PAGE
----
The simplest--and best--reason for an organization to go through the expense and work of conducting and reacting to an employee attitude survey is this: Virtually nobody gives better service than they receive. It is the rare individual (usually called saints) who consistently treats others well while being mistreated himself or herself. If an organization wants its employees to treat customers well, it must treat its own employees well. And only if it asks can it be sure that its employees perceive themselves as being treated well and fairly.
The biggest risk in taking an employee attitude survey is that the mere act of asking "How do you like it here?" implies a promise to make things better if respondents are unhappy. Just as with a customer survey, an organization shouldn't ask if it isn't willing to change.
When preparing to conduct an employee attitude survey, the organization should try to identify an industry prototype. This is beneficial both because the other organization has probably done extensive research in crafting the questions and because the accumulated answers provide a good benchmark.
If the organization can get a standard industry employee attitude survey, it can then add a few questions that apply to itself. Absent the availability of an industry standard, the organization may want to turn to a local college or consultant to build the survey. Again the caution: Don't ask if you aren't committed to reacting to the answers.
One-hundred percent of the people employed on the day the survey is conducted should be required to complete the survey. That will take some doing, but it's the only way to maintain the impression that the answers truly reflect the opinions of the entire organization. People whose lives will be directly affected don't want to hear about the "accuracy of statistical sampling" if they never gave their answers.
After tabulating the results, do two things quickly: Publish the results, and announce what will be done based on the answers. Publishing the results will, in itself, solve some problems. If an individual finds out that she or he is the only person in the company who is unhappy about a particular point, it may cause the individual to reassess the situation.
More important is how the company reacts to the negative answers. It's best to set a standard for formal response in advance (or, at least, before publishing the results). An example would be a pledge to formally address all areas in which the rate of negative responses is 5 percent below the industry average, or whenever the negative responses represent 10 percent or higher of the employee base. The dual standard is because, for instance, the employees may have a positive response to a point of 92 percent. That's fine--unless the industry average is a 98-percent positive response.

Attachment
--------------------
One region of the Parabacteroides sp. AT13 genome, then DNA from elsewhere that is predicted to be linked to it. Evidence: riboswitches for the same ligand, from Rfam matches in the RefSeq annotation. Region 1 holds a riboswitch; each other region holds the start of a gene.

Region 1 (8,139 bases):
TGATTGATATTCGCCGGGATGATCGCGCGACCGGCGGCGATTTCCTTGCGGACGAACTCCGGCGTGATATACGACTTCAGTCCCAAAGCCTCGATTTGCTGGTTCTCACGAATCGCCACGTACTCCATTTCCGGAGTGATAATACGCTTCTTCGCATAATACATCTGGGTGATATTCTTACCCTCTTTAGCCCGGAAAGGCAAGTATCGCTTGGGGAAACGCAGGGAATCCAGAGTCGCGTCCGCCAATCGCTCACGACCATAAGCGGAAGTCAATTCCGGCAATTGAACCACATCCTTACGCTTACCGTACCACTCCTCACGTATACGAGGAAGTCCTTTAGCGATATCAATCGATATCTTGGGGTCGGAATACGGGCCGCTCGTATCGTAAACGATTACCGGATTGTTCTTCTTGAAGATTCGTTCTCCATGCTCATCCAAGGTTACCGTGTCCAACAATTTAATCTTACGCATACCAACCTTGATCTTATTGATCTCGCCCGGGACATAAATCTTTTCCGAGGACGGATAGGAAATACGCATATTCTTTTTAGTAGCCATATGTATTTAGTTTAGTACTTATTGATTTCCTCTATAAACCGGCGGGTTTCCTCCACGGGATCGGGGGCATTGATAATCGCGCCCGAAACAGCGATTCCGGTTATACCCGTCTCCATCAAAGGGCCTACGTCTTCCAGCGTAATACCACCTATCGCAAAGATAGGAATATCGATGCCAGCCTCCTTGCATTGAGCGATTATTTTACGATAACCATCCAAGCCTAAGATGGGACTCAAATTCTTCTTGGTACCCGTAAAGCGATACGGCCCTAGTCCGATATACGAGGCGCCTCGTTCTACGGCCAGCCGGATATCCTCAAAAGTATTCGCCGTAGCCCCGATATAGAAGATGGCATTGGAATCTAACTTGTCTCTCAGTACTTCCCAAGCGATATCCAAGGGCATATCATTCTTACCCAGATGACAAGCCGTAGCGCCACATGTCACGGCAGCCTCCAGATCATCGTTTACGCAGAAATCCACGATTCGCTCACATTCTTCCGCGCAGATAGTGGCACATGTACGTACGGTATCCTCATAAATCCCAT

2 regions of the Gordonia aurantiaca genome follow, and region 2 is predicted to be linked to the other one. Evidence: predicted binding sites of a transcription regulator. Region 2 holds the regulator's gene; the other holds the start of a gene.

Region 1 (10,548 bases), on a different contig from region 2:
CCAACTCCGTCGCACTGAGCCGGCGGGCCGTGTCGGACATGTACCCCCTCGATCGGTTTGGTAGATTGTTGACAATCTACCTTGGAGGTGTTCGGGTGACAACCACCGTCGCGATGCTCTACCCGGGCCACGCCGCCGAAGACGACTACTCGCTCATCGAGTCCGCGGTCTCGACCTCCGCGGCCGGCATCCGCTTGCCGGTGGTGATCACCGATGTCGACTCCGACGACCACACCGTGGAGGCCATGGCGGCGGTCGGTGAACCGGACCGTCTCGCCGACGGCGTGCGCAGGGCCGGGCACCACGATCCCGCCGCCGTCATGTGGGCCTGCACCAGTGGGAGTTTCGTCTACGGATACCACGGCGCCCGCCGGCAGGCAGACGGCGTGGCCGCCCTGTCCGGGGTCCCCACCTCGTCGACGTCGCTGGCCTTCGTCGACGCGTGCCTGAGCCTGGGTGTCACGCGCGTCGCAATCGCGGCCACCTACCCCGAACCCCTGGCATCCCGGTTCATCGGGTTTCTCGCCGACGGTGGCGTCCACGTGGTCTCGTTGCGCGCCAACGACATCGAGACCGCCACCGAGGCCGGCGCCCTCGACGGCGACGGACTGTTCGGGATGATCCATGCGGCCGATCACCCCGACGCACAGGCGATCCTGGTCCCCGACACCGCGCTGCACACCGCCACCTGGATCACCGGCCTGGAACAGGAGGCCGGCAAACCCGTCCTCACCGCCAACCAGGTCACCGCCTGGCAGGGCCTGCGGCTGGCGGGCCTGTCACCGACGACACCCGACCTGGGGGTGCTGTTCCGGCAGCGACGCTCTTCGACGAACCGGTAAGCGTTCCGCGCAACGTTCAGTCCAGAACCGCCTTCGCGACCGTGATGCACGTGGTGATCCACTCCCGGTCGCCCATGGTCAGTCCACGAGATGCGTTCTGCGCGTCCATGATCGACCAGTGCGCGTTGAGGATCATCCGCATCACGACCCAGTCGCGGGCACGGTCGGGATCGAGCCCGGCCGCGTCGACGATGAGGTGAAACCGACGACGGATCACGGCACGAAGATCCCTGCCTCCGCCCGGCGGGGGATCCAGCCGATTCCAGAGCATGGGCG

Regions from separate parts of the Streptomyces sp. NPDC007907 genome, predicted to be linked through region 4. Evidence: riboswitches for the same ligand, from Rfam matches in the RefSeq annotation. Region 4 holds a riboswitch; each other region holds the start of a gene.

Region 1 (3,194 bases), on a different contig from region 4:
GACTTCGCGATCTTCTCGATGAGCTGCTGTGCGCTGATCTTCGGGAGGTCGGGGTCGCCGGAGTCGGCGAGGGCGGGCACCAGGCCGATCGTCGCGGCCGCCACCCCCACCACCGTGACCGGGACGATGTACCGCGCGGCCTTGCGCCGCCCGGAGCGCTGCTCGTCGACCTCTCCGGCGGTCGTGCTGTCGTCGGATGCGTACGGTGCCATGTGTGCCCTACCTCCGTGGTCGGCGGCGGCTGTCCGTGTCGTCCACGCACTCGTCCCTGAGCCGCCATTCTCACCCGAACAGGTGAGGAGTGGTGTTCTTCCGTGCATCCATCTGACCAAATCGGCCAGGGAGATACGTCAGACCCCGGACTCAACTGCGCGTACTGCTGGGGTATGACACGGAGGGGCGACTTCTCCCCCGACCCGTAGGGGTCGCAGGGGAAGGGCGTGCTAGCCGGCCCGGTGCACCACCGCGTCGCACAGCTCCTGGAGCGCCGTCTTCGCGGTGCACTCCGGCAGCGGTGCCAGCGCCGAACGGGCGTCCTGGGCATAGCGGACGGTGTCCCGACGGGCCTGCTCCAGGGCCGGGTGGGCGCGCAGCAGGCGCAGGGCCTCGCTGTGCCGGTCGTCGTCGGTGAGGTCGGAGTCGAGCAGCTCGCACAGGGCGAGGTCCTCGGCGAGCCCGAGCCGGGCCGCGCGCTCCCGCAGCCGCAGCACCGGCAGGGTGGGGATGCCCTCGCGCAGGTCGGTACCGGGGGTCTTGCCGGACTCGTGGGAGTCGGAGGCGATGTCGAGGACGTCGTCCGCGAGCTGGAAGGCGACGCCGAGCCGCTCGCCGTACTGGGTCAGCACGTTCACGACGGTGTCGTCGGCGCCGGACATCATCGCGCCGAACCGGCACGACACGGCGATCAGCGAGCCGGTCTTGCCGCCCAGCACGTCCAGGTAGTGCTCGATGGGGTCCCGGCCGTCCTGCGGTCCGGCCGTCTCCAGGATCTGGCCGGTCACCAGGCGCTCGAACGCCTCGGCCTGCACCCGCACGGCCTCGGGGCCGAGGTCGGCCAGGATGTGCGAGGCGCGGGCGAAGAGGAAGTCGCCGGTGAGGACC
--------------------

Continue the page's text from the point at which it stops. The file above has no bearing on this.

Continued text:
All negative responses should then be grouped by subject areas so that only a reasonable number of employee groups must form to make recommendations, rather than a few dozen. When announcing the subject areas--and what is contained within each area--accompany the announcement with a call for volunteers to study the problems and recommend actions. Cross-department and cross-level study groups can then be formed.
These study groups can't receive carte blanche to make changes. They should be given all possible information, complete with a specific member of the staff to turn to for answers, to help them arrive at their recommendations; they will have the senior management team, including the president and/or CEO, as the audience when they're ready to present their recommendations. "Yes" answers aren't guaranteed. The guarantee is that if senior management disagrees with a particular recommendation, it won't just say "No," but rather "No, for the following reasons ."
And, of course, the membership of the study groups should be publicized at the work's outset so that individuals can seek out group members to add their input. When the study groups have finished their work, the recommendations and senior management responses also must be publicized. The last step is to announce, "We'll do this again in two years."
Following these steps will ensure that employees--the piece of the quality puzzle most often ignored--will be in a position to ensure that everything else fits together.
About the authors
Pat Townsend and Joan Gebhardt have written more than 200 articles and four books: Commit to Quality (John Wiley & Sons, 1986); Quality in Action: 93 Lessons in Leadership, Participation, and Measurement (John Wiley & Sons, 1992); Five-Star Leadership: The Art and Strategy of Creating Leaders at Every Level (John Wiley & Sons, 1997); and Recognition, Gratitude & Celebration (Crisp Publications, 1997).
E-mail them at firstname.lastname@example.org.